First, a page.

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Quaker Studies

Abstract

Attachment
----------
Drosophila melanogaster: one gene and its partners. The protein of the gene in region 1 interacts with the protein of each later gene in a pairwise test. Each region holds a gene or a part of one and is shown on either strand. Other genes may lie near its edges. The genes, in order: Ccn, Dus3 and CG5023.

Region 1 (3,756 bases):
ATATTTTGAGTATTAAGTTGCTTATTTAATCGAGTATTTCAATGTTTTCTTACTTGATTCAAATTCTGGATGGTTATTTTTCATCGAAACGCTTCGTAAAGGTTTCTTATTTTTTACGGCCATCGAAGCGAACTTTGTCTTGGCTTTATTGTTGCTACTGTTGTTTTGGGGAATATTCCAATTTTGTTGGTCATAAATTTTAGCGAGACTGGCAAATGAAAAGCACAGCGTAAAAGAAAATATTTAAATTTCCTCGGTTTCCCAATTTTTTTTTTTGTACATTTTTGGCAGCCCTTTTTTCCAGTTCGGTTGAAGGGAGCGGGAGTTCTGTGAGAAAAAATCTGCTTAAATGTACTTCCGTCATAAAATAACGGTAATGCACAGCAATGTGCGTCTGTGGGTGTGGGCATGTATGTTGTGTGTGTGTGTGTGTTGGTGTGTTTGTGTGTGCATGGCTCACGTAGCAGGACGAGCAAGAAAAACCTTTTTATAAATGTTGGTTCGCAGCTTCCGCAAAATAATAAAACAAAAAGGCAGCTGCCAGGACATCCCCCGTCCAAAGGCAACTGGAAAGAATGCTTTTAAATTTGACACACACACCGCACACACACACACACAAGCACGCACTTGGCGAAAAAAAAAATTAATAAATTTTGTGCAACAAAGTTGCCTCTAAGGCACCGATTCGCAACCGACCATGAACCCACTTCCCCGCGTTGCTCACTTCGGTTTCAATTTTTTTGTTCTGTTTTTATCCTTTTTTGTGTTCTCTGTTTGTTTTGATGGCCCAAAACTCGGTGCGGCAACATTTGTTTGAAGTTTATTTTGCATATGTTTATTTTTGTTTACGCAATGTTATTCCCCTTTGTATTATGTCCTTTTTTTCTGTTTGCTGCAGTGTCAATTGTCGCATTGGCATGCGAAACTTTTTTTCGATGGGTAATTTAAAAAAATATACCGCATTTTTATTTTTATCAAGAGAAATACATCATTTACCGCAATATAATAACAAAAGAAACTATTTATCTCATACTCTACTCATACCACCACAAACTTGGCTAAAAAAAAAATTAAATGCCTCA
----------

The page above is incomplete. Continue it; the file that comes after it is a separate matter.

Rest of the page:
This study explores seven volumes of tracts collected between 1827 and 1850 by John Brewin, a Cirencester Quaker. This period was a critical one for the Religious Society of Friends, notably in its relationship with Evangelicalism. The collection allows us to test something of the nature and extent of change at grassroots level, by providing an insight into the range of issues that were of interest to provincial English Quakers, the means by which ideas were disseminated, and how they might have been received by readers. The conclusion is that, while Evangelical influence was clearly growing, Quakers remained deeply attached to processes that kept them at odds with much of the Evangelical movement.

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